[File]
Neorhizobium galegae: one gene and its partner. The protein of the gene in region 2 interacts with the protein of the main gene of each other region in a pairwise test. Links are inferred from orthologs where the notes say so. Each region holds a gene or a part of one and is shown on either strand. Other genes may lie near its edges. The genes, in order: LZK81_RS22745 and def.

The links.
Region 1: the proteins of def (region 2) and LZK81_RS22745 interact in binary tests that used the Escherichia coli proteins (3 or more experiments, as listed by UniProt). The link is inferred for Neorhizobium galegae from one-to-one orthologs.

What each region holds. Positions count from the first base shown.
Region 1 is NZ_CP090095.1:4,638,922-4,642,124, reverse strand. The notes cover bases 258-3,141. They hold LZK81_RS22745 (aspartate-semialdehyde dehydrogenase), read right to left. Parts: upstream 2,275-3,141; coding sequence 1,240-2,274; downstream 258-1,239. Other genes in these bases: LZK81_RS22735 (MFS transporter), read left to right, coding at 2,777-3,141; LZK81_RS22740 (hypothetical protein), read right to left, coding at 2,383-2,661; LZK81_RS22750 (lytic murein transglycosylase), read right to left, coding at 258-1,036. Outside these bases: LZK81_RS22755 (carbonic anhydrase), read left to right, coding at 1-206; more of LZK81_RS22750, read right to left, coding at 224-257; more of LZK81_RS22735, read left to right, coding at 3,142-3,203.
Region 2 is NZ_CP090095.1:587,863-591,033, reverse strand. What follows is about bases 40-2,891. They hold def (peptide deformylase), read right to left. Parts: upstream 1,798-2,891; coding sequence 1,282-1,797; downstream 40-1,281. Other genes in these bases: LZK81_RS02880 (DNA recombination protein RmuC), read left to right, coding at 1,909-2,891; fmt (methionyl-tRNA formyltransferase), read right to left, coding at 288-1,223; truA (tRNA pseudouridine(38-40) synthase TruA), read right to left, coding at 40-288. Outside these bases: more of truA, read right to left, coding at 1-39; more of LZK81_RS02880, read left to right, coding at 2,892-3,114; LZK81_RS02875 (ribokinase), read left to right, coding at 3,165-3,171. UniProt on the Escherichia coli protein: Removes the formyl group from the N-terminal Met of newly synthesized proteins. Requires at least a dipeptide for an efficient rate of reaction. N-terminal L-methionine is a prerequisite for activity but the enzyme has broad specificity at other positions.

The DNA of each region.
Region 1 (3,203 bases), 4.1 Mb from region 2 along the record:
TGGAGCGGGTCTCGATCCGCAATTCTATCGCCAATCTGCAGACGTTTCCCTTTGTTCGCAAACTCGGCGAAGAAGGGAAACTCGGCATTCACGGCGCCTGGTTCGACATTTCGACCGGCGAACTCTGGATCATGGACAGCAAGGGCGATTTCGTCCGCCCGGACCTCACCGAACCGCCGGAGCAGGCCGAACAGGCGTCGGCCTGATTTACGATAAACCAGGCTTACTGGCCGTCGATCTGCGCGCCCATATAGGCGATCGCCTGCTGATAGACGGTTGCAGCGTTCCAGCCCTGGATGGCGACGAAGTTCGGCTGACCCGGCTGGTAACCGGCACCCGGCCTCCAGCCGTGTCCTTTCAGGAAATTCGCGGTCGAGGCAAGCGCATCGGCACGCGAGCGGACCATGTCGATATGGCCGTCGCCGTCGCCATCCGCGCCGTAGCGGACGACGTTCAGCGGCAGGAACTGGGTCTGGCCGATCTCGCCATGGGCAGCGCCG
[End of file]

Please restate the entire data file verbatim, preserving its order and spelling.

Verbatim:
Neorhizobium galegae: one gene and its partner. The protein of the gene in region 2 interacts with the protein of the main gene of each other region in a pairwise test. Links are inferred from orthologs where the notes say so. Each region holds a gene or a part of one and is shown on either strand. Other genes may lie near its edges. The genes, in order: LZK81_RS22745 and def.

The links.
Region 1: the proteins of def (region 2) and LZK81_RS22745 interact in binary tests that used the Escherichia coli proteins (3 or more experiments, as listed by UniProt). The link is inferred for Neorhizobium galegae from one-to-one orthologs.

What each region holds. Positions count from the first base shown.
Region 1 is NZ_CP090095.1:4,638,922-4,642,124, reverse strand. The notes cover bases 258-3,141. They hold LZK81_RS22745 (aspartate-semialdehyde dehydrogenase), read right to left. Parts: upstream 2,275-3,141; coding sequence 1,240-2,274; downstream 258-1,239. Other genes in these bases: LZK81_RS22735 (MFS transporter), read left to right, coding at 2,777-3,141; LZK81_RS22740 (hypothetical protein), read right to left, coding at 2,383-2,661; LZK81_RS22750 (lytic murein transglycosylase), read right to left, coding at 258-1,036. Outside these bases: LZK81_RS22755 (carbonic anhydrase), read left to right, coding at 1-206; more of LZK81_RS22750, read right to left, coding at 224-257; more of LZK81_RS22735, read left to right, coding at 3,142-3,203.
Region 2 is NZ_CP090095.1:587,863-591,033, reverse strand. What follows is about bases 40-2,891. They hold def (peptide deformylase), read right to left. Parts: upstream 1,798-2,891; coding sequence 1,282-1,797; downstream 40-1,281. Other genes in these bases: LZK81_RS02880 (DNA recombination protein RmuC), read left to right, coding at 1,909-2,891; fmt (methionyl-tRNA formyltransferase), read right to left, coding at 288-1,223; truA (tRNA pseudouridine(38-40) synthase TruA), read right to left, coding at 40-288. Outside these bases: more of truA, read right to left, coding at 1-39; more of LZK81_RS02880, read left to right, coding at 2,892-3,114; LZK81_RS02875 (ribokinase), read left to right, coding at 3,165-3,171. UniProt on the Escherichia coli protein: Removes the formyl group from the N-terminal Met of newly synthesized proteins. Requires at least a dipeptide for an efficient rate of reaction. N-terminal L-methionine is a prerequisite for activity but the enzyme has broad specificity at other positions.

The DNA of each region.
Region 1 (3,203 bases), 4.1 Mb from region 2 along the record:
TGGAGCGGGTCTCGATCCGCAATTCTATCGCCAATCTGCAGACGTTTCCCTTTGTTCGCAAACTCGGCGAAGAAGGGAAACTCGGCATTCACGGCGCCTGGTTCGACATTTCGACCGGCGAACTCTGGATCATGGACAGCAAGGGCGATTTCGTCCGCCCGGACCTCACCGAACCGCCGGAGCAGGCCGAACAGGCGTCGGCCTGATTTACGATAAACCAGGCTTACTGGCCGTCGATCTGCGCGCCCATATAGGCGATCGCCTGCTGATAGACGGTTGCAGCGTTCCAGCCCTGGATGGCGACGAAGTTCGGCTGACCCGGCTGGTAACCGGCACCCGGCCTCCAGCCGTGTCCTTTCAGGAAATTCGCGGTCGAGGCAAGCGCATCGGCACGCGAGCGGACCATGTCGATATGGCCGTCGCCGTCGCCATCCGCGCCGTAGCGGACGACGTTCAGCGGCAGGAACTGGGTCTGGCCGATCTCGCCATGGGCAGCGCCG